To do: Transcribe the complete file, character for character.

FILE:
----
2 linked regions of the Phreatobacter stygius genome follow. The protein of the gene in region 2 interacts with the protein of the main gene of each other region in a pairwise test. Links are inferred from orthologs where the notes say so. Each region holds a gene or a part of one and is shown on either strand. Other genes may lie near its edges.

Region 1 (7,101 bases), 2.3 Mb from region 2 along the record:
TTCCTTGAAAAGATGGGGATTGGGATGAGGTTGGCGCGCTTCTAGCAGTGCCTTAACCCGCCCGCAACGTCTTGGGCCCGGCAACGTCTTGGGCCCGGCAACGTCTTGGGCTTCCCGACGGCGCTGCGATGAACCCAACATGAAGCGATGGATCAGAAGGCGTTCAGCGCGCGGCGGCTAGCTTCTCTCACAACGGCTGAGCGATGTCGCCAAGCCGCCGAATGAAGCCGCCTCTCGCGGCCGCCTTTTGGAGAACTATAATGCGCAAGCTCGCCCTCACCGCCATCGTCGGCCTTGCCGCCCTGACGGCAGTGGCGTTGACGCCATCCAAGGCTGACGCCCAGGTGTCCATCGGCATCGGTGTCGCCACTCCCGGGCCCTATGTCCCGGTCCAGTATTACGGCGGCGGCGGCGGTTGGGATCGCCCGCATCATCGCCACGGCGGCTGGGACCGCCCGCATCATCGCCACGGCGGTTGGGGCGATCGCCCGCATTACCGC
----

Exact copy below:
2 linked regions of the Phreatobacter stygius genome follow. The protein of the gene in region 2 interacts with the protein of the main gene of each other region in a pairwise test. Links are inferred from orthologs where the notes say so. Each region holds a gene or a part of one and is shown on either strand. Other genes may lie near its edges.

Region 1 (7,101 bases), 2.3 Mb from region 2 along the record:
TTCCTTGAAAAGATGGGGATTGGGATGAGGTTGGCGCGCTTCTAGCAGTGCCTTAACCCGCCCGCAACGTCTTGGGCCCGGCAACGTCTTGGGCCCGGCAACGTCTTGGGCTTCCCGACGGCGCTGCGATGAACCCAACATGAAGCGATGGATCAGAAGGCGTTCAGCGCGCGGCGGCTAGCTTCTCTCACAACGGCTGAGCGATGTCGCCAAGCCGCCGAATGAAGCCGCCTCTCGCGGCCGCCTTTTGGAGAACTATAATGCGCAAGCTCGCCCTCACCGCCATCGTCGGCCTTGCCGCCCTGACGGCAGTGGCGTTGACGCCATCCAAGGCTGACGCCCAGGTGTCCATCGGCATCGGTGTCGCCACTCCCGGGCCCTATGTCCCGGTCCAGTATTACGGCGGCGGCGGCGGTTGGGATCGCCCGCATCATCGCCACGGCGGCTGGGACCGCCCGCATCATCGCCACGGCGGTTGGGGCGATCGCCCGCATTACCGC